Nerijus Prekevicius

is a fellow of Södertörn University College at Stockholm University.


One president, three challengers

Assessing Belarusian election politics

To observers of Belarus, the landslide victory of President Lukashenko in the March elections seemed irreconcilable with reports of intimidation of the opposition. How could the electorate of a modern state bordering on Europe have voted so resoundingly in favour of an autocrat? From there it was a short step for many outside Belarus to conclude that Belarusians are satisfied with the security that Lukashenko’s controlled economy offers them; and that Western powers, irked by the obstacle Lukashenko presents to neo-liberal geostrategy, promote the pro-Western Alexander Milinkevich. The Belarusian opposition was thus discredited via a detour through an argument that was no more concerned with cultural and political factors within Belarus than were hopes for a “colour revolution” that would move elsewhere once the euphoria subsided. In an article written shortly after the Belarusian election, discourse analyst Nerijus Prekevicius looks at why Lukashenko’s policies won him votes, while those of Milinkevich and the other opposition candidates lacked mass appeal, “despite” their respective content.

The Belarusian opposition

Preparation for the presidential campaign of 2006

On 16 October 2005, the Belarusian democratic opposition, the Congress of the Democratic Forces, launched its 2006 election campaign with the “Day of Solidarity”. The protest action involved lighting candles in darkened rooms in order to demonstrate support for “disappeared” opposition members. But despite its good intentions, is this kind of protest the best way to go about gaining support from floating voters? The election manifesto also contains some ill-judged rhetoric, including unlikely promises and revolutionary fervour. An outside observer offers constructive criticism of the Belarusian opposition.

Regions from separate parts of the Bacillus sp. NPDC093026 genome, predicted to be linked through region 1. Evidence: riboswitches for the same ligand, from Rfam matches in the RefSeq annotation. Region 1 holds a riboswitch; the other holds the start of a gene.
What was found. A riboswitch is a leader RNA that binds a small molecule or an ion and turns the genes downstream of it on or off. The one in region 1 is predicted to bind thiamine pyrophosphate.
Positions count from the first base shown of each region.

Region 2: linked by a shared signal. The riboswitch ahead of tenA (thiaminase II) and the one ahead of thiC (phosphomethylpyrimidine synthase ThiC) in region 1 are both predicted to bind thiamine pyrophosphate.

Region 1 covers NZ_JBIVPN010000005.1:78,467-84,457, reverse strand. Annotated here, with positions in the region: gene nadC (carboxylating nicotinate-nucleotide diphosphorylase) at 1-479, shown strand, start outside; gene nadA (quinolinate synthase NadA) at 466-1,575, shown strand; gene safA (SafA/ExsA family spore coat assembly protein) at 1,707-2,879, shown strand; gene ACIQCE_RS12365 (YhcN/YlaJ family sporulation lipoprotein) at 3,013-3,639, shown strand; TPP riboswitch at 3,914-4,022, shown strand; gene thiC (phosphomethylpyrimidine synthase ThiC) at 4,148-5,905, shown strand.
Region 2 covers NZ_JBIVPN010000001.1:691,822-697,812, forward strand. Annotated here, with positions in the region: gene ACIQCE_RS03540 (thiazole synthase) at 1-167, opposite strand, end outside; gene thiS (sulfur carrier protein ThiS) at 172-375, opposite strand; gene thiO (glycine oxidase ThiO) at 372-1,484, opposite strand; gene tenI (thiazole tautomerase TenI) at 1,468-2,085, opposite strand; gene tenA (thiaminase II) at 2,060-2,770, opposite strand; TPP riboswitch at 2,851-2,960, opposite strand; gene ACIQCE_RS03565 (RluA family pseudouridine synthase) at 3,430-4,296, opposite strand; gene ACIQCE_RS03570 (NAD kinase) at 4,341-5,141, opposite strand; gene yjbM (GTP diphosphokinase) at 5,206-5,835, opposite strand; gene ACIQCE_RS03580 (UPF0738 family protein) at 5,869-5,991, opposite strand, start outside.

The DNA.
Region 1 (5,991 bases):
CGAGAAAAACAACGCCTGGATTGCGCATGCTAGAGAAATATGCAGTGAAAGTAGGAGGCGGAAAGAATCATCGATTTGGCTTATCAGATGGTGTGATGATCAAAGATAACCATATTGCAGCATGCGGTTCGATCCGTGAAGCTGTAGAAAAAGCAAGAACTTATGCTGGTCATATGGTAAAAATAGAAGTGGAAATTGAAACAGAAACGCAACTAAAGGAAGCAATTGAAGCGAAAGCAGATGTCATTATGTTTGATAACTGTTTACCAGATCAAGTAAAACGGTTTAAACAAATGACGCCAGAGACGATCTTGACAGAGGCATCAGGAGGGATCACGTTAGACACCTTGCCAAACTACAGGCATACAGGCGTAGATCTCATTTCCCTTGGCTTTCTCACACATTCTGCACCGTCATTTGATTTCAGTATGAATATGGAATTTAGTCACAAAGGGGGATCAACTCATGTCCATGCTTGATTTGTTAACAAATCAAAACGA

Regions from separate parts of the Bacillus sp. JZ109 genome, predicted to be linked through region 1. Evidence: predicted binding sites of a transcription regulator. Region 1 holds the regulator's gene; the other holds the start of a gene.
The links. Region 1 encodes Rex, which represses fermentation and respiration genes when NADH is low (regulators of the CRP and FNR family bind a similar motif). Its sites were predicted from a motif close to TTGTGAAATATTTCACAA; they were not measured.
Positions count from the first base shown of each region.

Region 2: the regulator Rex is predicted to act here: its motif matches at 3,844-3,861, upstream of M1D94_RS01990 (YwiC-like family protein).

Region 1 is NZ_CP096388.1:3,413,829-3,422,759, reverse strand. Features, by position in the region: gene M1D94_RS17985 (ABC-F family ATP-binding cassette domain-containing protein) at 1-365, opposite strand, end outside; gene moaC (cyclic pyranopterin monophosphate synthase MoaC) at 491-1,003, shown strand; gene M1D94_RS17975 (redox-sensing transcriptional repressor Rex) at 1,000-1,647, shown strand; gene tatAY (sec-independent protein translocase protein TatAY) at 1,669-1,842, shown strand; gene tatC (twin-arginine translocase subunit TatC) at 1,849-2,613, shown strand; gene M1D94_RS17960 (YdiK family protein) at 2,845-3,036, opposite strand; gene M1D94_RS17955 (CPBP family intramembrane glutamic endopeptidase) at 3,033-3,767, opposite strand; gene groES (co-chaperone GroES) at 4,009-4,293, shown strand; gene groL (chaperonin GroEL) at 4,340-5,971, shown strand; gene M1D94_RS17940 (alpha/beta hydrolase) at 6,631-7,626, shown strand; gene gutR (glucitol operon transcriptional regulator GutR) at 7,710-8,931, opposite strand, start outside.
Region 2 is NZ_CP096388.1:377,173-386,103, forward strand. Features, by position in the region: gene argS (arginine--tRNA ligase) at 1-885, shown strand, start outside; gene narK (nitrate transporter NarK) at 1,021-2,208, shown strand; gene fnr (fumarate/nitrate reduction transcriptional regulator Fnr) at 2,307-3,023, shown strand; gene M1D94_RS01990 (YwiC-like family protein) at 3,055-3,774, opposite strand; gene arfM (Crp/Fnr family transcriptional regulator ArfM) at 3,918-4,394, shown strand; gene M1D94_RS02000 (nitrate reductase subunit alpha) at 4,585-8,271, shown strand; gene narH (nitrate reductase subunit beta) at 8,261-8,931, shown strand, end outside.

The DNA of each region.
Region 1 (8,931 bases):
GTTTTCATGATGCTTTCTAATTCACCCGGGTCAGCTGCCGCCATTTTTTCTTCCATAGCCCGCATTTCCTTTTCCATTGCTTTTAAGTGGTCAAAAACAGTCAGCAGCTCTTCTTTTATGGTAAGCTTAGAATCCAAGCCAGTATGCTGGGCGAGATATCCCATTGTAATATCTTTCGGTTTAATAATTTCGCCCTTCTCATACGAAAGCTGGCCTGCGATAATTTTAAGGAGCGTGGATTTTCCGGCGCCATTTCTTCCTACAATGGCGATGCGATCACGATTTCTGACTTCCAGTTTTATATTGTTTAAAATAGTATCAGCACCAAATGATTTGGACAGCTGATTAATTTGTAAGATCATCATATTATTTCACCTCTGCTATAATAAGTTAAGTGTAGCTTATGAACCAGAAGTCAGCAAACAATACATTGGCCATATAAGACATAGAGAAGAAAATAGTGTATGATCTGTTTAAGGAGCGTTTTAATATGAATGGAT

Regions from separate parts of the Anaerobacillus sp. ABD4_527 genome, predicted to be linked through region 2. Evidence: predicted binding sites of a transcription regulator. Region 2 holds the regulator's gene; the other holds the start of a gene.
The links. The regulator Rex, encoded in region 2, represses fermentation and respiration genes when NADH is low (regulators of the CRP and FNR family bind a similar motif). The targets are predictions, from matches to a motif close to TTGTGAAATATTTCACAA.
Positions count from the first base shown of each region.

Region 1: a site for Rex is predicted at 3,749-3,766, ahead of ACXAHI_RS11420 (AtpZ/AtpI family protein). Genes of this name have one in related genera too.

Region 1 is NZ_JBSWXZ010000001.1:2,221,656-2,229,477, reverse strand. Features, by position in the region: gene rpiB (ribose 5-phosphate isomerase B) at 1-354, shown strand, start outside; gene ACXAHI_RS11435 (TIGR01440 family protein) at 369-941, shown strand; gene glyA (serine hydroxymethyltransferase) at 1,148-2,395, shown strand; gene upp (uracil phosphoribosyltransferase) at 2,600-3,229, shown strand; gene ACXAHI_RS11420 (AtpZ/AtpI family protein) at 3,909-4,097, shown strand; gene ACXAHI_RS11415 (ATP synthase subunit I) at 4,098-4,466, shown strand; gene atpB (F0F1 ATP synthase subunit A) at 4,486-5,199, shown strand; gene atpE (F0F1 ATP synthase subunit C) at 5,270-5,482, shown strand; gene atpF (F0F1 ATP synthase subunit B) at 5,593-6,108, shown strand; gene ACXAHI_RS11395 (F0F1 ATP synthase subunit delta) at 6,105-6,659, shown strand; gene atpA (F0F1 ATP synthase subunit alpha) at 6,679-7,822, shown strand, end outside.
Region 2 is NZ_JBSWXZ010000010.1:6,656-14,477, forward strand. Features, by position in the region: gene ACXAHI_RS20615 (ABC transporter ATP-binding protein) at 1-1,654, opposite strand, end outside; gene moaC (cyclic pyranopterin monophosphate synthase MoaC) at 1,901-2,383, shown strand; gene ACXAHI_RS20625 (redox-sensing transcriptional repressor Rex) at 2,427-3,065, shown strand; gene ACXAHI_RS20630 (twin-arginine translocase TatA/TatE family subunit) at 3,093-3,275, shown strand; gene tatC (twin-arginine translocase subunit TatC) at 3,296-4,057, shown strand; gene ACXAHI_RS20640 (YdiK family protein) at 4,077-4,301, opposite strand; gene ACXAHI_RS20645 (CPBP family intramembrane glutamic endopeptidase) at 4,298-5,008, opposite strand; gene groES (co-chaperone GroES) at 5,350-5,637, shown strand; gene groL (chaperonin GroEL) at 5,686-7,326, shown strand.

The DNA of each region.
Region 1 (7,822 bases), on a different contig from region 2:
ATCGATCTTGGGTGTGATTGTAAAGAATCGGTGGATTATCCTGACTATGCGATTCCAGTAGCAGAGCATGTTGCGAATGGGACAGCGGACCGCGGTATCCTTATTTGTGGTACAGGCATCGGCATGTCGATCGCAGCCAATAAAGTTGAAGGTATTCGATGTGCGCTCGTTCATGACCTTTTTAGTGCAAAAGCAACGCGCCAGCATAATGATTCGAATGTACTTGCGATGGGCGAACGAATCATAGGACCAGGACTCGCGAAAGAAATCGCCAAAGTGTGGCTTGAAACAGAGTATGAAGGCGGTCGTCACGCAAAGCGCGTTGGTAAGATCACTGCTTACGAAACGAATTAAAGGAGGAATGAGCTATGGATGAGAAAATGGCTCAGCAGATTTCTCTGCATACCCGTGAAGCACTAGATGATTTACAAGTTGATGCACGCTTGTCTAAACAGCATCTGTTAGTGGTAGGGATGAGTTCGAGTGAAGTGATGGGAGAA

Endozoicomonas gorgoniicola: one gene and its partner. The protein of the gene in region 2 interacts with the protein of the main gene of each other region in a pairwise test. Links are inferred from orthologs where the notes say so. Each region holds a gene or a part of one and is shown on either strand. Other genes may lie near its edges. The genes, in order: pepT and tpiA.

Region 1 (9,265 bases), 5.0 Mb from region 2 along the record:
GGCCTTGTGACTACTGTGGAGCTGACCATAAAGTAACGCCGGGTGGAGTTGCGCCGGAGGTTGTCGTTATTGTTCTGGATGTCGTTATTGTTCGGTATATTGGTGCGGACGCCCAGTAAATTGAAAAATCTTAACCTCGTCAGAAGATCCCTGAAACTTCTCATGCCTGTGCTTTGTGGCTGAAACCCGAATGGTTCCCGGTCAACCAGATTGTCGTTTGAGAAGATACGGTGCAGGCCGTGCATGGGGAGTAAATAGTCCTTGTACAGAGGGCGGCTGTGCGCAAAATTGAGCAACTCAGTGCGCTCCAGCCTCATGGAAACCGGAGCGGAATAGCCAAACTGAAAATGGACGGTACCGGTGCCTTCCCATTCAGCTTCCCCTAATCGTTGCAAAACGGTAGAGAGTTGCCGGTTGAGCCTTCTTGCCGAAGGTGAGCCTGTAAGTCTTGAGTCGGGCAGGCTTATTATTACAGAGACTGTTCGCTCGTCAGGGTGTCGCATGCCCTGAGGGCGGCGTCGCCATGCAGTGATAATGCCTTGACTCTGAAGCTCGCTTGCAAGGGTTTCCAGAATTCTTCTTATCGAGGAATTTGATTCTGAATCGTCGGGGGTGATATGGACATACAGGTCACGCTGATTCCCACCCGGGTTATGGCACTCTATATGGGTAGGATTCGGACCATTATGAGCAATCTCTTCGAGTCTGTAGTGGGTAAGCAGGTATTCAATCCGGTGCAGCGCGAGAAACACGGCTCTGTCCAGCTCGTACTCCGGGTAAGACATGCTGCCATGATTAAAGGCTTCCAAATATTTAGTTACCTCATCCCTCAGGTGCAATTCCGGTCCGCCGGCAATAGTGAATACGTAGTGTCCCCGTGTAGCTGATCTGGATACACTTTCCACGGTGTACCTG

Whether depicting the US as the pariah of international politics, Belarus as a leading player in the world community, or the EU as a sinking ship, the Belarusian state newspaper Sovetskaya Belorussiya plays fast and loose with the facts. A discourse analysis shows that over a period of just one month in 2005, the Orange Revolutionaries are depicted as rioters, NGOs are accused of sponsoring Vladimir Putin’s overthrow, Jean Marie Le Pen described as “insightful”, and the Belarusian rouble declared to be strong. This is propaganda at its crudest, writes the author.

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